[rust-dev] Syntax of vectors, slices, etc

Niko Matsakis niko at alum.mit.edu
Mon Apr 23 16:40:37 PDT 2012

One thing that is unclear to me is the utility of the str/N type.  I 
can't think of a case where a *user* might want this type---it seems to 
me to represent a string of exactly N bytes (not a buffer of at most N 
bytes).  Graydon, did you have use cases in mind?


On 4/23/12 4:12 PM, Graydon Hoare wrote:
> On 12-04-23 03:21 PM, Rick Richardson wrote:
>> Should a str be subject to the same syntax? Because it will have
>> different semantics.
> I think the semantics are almost identical to vectors. Save the null issue.
>> A UTF-8 string  has differently sized characters, so you can't treat
>> it as a vector, there are obvious and currently discussed
>> interoperability issues regarding the null terminator.
> You certainly can treat it as a (constrained) vector. It's just a byte
> vector, not a character vector. A character vector is [char]. Indexing
> into a str gives you a byte. You can iterate through it in terms of
> bytes or characters (or words, lines, paragraphs, etc.) or convert to
> characters or utf-16 code units or any other encoding of unicode.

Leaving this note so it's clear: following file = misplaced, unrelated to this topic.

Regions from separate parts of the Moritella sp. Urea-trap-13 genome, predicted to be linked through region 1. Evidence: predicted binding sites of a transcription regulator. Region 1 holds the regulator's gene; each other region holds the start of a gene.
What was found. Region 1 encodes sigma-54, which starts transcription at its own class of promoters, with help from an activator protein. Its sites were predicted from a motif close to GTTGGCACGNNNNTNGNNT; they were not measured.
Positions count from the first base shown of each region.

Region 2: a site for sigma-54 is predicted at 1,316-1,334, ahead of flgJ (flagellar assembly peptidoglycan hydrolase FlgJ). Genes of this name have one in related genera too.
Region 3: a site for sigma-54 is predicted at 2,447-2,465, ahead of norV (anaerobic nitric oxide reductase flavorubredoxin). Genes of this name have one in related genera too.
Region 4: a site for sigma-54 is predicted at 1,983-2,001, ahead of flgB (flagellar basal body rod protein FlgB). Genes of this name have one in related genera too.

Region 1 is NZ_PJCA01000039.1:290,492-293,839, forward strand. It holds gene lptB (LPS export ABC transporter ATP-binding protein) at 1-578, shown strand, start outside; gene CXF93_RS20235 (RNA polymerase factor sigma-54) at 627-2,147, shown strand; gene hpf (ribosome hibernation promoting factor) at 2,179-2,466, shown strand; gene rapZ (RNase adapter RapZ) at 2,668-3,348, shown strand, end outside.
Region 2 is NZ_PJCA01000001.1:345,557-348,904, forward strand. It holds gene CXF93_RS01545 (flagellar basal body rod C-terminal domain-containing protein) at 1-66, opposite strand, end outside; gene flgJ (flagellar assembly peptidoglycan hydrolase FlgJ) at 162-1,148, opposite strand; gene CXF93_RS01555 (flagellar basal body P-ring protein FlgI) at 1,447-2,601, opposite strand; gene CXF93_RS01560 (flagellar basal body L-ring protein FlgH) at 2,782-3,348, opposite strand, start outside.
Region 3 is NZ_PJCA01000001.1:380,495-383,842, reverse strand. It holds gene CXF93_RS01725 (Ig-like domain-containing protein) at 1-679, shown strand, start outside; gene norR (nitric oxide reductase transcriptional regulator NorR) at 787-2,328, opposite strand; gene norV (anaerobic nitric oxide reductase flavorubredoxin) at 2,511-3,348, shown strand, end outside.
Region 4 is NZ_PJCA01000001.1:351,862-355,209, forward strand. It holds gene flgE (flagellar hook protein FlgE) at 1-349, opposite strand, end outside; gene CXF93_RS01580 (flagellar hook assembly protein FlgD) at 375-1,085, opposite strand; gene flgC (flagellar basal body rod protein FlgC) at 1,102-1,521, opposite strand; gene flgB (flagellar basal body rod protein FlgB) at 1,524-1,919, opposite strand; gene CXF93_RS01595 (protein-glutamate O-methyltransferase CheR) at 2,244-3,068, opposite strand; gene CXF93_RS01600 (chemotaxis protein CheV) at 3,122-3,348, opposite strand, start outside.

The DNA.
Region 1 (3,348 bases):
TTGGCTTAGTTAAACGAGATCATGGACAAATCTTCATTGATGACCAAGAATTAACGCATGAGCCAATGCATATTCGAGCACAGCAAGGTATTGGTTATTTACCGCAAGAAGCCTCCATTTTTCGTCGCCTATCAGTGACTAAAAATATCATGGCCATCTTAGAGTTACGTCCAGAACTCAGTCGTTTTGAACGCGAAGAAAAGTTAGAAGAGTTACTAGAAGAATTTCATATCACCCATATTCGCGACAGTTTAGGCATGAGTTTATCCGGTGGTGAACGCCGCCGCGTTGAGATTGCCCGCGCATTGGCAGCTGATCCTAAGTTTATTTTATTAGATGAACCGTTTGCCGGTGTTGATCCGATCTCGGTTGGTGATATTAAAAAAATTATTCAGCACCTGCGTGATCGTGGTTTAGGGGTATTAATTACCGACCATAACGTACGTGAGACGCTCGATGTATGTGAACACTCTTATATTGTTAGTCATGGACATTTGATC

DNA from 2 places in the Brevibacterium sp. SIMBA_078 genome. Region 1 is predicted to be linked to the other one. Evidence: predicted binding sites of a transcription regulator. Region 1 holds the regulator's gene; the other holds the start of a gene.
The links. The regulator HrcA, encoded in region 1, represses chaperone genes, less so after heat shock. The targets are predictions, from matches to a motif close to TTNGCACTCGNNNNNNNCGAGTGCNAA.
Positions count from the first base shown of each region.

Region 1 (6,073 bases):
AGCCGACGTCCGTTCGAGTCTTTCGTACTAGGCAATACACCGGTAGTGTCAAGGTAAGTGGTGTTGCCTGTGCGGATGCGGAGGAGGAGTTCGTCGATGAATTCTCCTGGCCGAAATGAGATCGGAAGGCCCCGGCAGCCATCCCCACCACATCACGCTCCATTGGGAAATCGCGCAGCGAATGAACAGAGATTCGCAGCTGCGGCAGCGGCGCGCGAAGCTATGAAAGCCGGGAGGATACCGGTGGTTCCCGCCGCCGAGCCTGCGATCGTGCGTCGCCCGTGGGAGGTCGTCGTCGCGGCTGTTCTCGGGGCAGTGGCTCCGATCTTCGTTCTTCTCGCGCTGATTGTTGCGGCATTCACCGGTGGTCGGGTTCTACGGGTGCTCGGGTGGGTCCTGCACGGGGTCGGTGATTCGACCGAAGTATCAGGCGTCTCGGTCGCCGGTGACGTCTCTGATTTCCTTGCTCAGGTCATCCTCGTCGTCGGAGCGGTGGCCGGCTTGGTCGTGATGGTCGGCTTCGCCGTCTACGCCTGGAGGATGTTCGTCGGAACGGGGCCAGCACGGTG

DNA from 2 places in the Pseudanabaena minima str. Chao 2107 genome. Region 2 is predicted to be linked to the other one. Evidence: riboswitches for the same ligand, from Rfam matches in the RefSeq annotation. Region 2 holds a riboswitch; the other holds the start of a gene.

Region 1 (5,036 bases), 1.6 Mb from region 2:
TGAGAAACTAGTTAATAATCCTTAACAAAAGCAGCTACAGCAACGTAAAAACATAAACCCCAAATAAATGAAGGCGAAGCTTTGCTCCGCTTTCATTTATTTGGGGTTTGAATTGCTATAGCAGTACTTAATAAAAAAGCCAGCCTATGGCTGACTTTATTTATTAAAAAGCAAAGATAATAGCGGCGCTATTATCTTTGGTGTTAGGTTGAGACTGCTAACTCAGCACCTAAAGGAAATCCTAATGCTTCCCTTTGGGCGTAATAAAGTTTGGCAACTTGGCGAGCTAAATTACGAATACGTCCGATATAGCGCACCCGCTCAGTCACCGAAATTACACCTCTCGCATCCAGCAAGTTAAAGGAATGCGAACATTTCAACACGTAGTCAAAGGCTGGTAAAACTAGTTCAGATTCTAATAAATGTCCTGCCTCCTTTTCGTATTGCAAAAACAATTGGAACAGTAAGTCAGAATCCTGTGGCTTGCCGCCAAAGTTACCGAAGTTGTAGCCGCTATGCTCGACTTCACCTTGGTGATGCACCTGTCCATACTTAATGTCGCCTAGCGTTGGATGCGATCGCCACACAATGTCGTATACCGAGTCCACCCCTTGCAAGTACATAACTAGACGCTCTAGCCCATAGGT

>> It should definitely get a slice syntax, since that will likely be the
>> most common operation on a string.
>> I would also like to support a notion of static sizing, but with UTF-8
>> even that's not always possible.
> Yes it is. The static size is a byte count. The compiler knows that size
> statically and can complain if you get it wrong (or fill it in if you
> leave it as a wildcard, as I expect most will do.)
>> I reckon a string should be an object, and potentially be convertible
>> to/from a vector.  But trying to treat it like a vector will just lead
>> to surprising semantics for some.  But that's just my opinion.
> The set of use-cases to address simultaneously is large and covers much
> of the same ground as vectors:
>    - Sometimes people want to be able to send strings between tasks.
>    - Sometimes people want a shared, refcounted string.
>    - Sometimes people want strings of arbitrary length.
>    - Sometimes people want an interior string that's part of another
>      structure (with necessarily-fixed size), copied by value.
>    - String literals exist and ought to turn into something useful,
>      something in static memory when possible, dynamic otherwise.
>    - Passing strings and substrings should be cheap, cheaper than
>      refcount-adjustment even (when possible).
> As far as I know, our class system can't really satisfy these
> requirements. This is why they're a built-in type (just like vectors).
> To make the class system strong enough to do all those things would be
> much more work, and would be approaching more like the C++0x model,
> which I believe to be over-engineered in pursuit of the "make libraries
> able to do anything a built in type can do" goal.
> But reasonable people disagree on this.
> -Graydon
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